“Is it tough?” he said, smiling at a question. “It’s tough physically some days just to get this body up and out of bed. But playing baseball is never tough. It’s great. I love coming to the park every day and preparing as if I’m going to play whether I’m in the lineup or not. For me to stand here and tell you I’ve been anything but blessed would be crazy. There’s no one in the world luckier than me.”
Carter was devout, and no doubt his faith carried him and his family through his last days. There’s nothing lucky or blessed about dying at 57, but if anyone could find a way to look at an ending like that without feeling sorry for himself, it was Carter.
Hall of Fame catcher Gary Carter, who helped lead the New York Mets to a World Series title in 1986, died Thursday. He was 57. Carter was diagnosed with a malignant brain tumor last May.
As is often the case with someone that upbeat, skeptics wondered if all that enthusiasm could possibly be real. His teammates never questioned it for one second.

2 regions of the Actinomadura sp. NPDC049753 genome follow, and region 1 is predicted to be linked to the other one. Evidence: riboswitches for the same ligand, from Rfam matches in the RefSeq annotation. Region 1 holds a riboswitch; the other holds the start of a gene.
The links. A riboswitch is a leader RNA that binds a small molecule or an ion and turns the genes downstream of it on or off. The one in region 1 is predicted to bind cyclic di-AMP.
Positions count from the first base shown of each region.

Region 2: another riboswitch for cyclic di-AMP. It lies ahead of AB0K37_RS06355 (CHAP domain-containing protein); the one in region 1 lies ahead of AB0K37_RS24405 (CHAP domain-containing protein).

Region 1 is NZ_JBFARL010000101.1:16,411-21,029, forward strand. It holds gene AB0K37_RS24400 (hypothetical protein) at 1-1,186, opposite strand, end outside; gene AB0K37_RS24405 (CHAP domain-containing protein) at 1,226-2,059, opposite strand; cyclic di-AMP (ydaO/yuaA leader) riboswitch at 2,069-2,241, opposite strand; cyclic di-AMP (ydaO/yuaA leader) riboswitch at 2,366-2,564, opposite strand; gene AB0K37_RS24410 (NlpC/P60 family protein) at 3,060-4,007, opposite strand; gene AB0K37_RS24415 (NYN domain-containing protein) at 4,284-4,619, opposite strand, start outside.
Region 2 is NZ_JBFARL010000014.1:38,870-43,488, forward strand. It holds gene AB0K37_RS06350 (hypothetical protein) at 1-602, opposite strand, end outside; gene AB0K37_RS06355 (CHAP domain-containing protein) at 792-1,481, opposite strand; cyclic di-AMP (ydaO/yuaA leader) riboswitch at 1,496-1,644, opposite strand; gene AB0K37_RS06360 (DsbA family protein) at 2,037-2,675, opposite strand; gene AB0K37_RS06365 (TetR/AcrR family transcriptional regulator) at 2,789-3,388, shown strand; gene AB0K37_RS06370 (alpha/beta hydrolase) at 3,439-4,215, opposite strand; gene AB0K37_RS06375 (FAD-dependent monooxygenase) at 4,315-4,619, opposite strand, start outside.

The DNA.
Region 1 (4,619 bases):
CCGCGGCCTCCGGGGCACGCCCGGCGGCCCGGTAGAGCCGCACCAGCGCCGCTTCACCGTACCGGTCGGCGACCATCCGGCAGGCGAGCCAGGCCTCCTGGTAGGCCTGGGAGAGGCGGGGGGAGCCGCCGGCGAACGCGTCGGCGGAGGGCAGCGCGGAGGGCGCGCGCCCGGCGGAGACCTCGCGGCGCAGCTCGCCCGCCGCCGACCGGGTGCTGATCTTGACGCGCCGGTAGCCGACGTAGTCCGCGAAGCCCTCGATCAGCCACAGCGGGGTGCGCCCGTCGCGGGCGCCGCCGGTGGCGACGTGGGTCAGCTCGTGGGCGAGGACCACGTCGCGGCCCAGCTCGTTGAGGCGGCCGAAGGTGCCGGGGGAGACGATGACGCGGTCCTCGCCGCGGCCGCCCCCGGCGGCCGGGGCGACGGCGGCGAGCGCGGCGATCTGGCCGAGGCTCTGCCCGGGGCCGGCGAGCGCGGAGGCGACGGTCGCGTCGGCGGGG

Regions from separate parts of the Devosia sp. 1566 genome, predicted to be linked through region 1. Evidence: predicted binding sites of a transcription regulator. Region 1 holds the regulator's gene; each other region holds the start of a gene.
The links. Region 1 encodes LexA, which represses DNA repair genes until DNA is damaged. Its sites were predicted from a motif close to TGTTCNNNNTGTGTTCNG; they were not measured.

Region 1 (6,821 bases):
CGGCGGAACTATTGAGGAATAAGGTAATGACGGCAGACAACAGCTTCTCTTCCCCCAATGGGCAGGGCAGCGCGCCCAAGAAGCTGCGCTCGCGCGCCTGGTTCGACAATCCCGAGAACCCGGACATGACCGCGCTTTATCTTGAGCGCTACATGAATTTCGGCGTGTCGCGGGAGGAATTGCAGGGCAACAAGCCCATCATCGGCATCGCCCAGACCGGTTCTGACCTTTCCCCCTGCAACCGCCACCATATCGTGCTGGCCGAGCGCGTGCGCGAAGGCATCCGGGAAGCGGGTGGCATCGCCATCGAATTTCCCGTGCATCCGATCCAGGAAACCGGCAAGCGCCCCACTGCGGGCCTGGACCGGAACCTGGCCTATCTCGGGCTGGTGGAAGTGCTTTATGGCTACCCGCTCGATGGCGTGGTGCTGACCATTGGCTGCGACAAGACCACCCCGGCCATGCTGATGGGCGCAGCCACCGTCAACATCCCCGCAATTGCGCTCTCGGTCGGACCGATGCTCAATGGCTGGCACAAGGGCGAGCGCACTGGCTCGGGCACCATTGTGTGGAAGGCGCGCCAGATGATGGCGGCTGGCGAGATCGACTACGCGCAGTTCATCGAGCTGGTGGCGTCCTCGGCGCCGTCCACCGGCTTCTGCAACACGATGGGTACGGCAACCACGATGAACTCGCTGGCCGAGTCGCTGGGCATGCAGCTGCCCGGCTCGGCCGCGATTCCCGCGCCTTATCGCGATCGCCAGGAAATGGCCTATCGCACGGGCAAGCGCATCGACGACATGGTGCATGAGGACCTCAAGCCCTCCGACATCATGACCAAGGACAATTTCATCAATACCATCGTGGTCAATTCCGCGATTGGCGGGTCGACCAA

Those Mets of the mid-’80s were an often-fractious bunch. Keith Hernandez and Darryl Strawberry got into a fight one year on team picture day. Manager Davey Johnson seemed to do battle with a different star every week. Even during the ’86 World Series, he and Strawberry didn’t speak for two days after Johnson took Strawberry out of Game 6 late. When Strawberry homered in Game 7 to extend the Mets’ lead, both Carter and Knight went to him and told him the same thing: “Go shake Davey’s hand.”
Which is exactly what Strawberry did.
Many will remember Carter as the guy who always had a huge smile, someone who clearly loved his life. But there was also the intense Carter, standing upright at home plate, eyes filled with intensity, especially in big moments such as the one on a late October night in 1986 when he kept his team alive long enough to produce the most startling rally in postseason history.
The words will keep pouring out in the next few days and they will be heartfelt. But no words will capture the way those who played with him and knew him as eloquently as those few seconds when Darling told the world he was standing up for his catcher.
Today, all of baseball is standing up for The Kid. And there isn’t a dry eye in the house.
For more from the author, visit his blog at www.feinsteinonthebrink.
com. To read his previous columns for The Washington Post, go to washingtonpost.com/feinstein.